We all live in Arizona now

We don’t like strangers, do we? Strange bodies, strange accents, strange attitudes? Not really. At least it seems so these days in many parts of the country—those you read about, those you may live in.

Theories about why fill reams of paper—enough, I am sure, to encircle this “global village” of ours (that mythic space we yearn for but don’t do much to create). Fear of the foreigner, the psychological need for “otherness,” the isolating force of capitalism—all may have a role in why this is.

But it is. We tuck into ourselves with increasing rapture. We long to personalize, customize, individualize every experience, from our weddings to our ring tones, from our news feeds to our homes. We collect data on ourselves: numbers of Facebook friends, steps walked, calories consumed, pennies spent—we are our own favorite subjects of study. Sure, we still live with others, but we gravitate toward “echo communities,” says one researcher, where everyone thinks, shops and decorates as we do. A community of mirrors, where you all look like me. A circle of friends and followers whose engagement with us we can limit and control, like or ignore. Comforting and insular.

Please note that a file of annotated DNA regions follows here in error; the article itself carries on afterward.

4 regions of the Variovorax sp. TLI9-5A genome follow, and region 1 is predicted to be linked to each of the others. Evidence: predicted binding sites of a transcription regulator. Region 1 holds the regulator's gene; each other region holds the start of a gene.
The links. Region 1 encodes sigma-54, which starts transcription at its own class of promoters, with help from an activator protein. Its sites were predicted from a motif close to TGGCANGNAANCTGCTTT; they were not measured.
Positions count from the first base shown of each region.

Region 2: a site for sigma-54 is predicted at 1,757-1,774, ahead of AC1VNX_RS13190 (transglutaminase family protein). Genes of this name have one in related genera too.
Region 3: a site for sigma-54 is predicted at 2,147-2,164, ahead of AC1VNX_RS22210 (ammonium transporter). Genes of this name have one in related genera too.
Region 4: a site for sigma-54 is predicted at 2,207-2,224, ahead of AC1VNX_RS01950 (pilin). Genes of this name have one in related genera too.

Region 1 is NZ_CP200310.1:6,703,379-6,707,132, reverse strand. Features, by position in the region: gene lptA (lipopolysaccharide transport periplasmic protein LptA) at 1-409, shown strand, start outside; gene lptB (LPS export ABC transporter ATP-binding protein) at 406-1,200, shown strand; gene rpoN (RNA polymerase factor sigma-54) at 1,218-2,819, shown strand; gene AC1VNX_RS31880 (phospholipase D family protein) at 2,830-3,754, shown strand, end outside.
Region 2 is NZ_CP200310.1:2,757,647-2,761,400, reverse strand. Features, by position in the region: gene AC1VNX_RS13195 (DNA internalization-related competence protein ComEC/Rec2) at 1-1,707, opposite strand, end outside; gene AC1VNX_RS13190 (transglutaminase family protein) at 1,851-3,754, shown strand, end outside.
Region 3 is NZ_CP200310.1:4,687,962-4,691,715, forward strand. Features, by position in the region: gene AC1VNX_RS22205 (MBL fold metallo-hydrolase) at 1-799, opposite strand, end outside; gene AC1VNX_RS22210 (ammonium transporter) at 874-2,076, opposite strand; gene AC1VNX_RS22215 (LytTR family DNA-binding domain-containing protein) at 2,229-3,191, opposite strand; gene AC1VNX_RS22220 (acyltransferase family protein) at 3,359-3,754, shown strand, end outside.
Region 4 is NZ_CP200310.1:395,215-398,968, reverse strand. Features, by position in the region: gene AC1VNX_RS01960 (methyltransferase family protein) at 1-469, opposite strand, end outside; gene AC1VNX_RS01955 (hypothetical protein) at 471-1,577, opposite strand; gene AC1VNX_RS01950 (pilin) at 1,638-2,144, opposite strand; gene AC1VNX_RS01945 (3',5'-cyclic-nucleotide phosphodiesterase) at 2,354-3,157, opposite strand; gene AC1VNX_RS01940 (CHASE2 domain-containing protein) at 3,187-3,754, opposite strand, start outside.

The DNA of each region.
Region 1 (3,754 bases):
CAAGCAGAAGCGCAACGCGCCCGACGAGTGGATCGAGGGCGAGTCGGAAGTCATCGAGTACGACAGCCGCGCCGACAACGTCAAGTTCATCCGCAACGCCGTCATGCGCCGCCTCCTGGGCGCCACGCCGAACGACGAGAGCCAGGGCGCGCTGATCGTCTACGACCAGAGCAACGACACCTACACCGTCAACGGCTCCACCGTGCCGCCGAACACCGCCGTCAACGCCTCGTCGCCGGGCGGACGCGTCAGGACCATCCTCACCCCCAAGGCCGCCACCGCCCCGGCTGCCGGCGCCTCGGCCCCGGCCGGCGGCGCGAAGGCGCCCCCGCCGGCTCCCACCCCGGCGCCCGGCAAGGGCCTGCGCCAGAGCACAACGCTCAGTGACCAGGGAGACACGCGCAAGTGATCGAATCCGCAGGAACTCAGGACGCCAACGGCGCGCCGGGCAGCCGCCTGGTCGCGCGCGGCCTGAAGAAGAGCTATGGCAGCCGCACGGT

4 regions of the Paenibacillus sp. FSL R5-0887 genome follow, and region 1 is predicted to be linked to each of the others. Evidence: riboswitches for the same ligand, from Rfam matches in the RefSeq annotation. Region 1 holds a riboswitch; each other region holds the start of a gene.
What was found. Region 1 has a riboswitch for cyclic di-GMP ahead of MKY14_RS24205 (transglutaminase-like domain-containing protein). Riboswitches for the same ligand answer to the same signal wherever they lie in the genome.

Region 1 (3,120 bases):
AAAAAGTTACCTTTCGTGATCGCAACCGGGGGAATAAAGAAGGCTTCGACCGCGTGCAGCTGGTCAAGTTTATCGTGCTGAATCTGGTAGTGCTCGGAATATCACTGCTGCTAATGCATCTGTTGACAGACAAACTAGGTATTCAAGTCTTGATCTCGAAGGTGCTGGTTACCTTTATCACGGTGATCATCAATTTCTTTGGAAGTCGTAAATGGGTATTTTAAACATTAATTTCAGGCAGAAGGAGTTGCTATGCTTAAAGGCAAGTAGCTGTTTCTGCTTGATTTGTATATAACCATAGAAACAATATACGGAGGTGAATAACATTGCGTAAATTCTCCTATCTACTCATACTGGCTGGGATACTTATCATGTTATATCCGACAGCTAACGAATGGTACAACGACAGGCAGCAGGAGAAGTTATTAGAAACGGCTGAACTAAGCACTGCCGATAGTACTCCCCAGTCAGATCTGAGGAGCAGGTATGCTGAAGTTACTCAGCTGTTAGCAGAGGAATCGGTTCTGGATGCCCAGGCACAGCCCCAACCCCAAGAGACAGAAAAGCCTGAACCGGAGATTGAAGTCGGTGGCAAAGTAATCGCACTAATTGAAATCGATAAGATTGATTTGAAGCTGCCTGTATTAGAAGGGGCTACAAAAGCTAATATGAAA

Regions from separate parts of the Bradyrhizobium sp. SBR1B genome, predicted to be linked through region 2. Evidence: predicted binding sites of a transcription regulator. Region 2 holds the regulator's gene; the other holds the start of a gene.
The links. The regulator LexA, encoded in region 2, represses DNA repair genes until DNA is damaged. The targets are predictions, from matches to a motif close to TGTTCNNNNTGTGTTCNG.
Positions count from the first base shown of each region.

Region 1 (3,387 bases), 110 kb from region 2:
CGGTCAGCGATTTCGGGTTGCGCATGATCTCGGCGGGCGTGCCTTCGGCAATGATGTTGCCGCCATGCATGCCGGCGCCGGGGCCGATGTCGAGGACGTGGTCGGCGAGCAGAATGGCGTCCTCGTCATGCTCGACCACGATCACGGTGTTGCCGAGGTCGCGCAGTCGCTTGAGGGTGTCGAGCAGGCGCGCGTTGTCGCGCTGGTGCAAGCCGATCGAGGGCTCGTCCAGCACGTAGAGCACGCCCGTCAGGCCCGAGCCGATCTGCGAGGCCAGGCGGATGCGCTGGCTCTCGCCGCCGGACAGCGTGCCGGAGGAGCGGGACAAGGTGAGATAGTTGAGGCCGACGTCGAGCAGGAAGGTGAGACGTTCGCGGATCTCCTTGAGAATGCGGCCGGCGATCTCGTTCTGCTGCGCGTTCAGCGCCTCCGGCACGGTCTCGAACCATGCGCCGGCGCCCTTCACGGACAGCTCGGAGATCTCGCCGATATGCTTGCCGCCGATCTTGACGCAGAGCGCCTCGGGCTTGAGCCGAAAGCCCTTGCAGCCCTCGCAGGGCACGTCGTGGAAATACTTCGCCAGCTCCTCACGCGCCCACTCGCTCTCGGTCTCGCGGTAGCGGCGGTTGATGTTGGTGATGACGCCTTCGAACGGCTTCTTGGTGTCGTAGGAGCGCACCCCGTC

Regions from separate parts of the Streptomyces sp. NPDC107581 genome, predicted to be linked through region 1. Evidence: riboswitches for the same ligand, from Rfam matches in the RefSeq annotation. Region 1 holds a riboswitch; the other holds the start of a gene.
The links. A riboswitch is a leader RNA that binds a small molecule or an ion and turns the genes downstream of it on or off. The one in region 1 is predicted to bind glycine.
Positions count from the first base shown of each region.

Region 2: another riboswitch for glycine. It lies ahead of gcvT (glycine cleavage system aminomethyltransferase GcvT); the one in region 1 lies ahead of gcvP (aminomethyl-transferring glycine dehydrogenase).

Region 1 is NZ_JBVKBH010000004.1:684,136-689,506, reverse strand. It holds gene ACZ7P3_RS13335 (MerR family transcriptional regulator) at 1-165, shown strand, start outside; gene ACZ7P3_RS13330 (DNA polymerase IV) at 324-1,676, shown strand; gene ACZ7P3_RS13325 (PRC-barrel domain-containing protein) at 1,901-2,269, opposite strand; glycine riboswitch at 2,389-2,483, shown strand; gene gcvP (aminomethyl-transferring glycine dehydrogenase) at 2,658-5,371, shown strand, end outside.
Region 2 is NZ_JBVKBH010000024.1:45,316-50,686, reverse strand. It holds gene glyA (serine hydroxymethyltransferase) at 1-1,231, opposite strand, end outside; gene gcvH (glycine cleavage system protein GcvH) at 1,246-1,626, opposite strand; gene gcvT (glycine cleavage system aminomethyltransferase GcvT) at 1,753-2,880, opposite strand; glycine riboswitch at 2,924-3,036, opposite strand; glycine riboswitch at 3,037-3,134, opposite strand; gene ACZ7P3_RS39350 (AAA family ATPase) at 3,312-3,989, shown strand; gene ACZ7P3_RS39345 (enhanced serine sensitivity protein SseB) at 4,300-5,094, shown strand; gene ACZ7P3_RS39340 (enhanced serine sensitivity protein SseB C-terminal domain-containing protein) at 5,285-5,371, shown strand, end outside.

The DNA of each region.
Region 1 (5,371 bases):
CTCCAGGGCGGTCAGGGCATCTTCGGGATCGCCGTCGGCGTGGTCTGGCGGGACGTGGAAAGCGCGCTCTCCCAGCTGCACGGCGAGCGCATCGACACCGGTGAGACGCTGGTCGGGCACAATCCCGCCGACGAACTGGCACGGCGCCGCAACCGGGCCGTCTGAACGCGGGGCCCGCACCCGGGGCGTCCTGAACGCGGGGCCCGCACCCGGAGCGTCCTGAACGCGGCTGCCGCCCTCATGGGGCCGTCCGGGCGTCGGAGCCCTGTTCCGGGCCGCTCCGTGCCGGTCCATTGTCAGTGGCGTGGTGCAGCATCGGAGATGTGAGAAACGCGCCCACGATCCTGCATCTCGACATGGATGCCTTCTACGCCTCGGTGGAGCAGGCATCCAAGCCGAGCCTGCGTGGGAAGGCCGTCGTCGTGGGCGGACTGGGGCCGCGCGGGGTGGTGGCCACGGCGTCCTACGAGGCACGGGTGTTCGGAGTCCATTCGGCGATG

Are we all that insecure, or have we bought into a marketing notion that we “fulfill our potential” through individual entrenchment. What makes me more me is having experiences more like the ones I already have. And when we need a thrill, we tour the world via ChatRoulette, taking and dumping partners as fast as we can hit the “next” button. So easy, so tidy.

Less so our encounters in real space, where difference is often perceived as threat, or where the threatened perceive difference as danger, all the while leaving unanalyzed why they feel so vulnerable.

And so, last fall, 32 percent of New Jersey conservatives still believed that Barack Obama was born in a foreign country. And in Arizona, carefully nurtured anti-immigrant sentiment has, with an alchemist’s skill, transformed into populism. In Mississippi, a high school drops a senior from the yearbook because she is a lesbian. In Alabama, gubernatorial candidate Tim James’ declares in a new campaign spot, “This is Alabama. We speak English. If you want to live here, learn it.”

And in Cortlandt, my town: A flashy red Honda sporting a Puerto Rico flag sticker and chrome wheels rolls down the street at the train station. The driver stops to let two women and me cross the road. Latin music blares from the car. We reach the far curb; the car eases on its way. “This is America?” one woman says to her friend. “Right?” she replies.

Right, I think. It is America. But was it always so intolerant? In my nostalgic sense of history, I think, no, not like this. In my optimism for the future, I think it won’t always be so. I wish I felt more certain of that.


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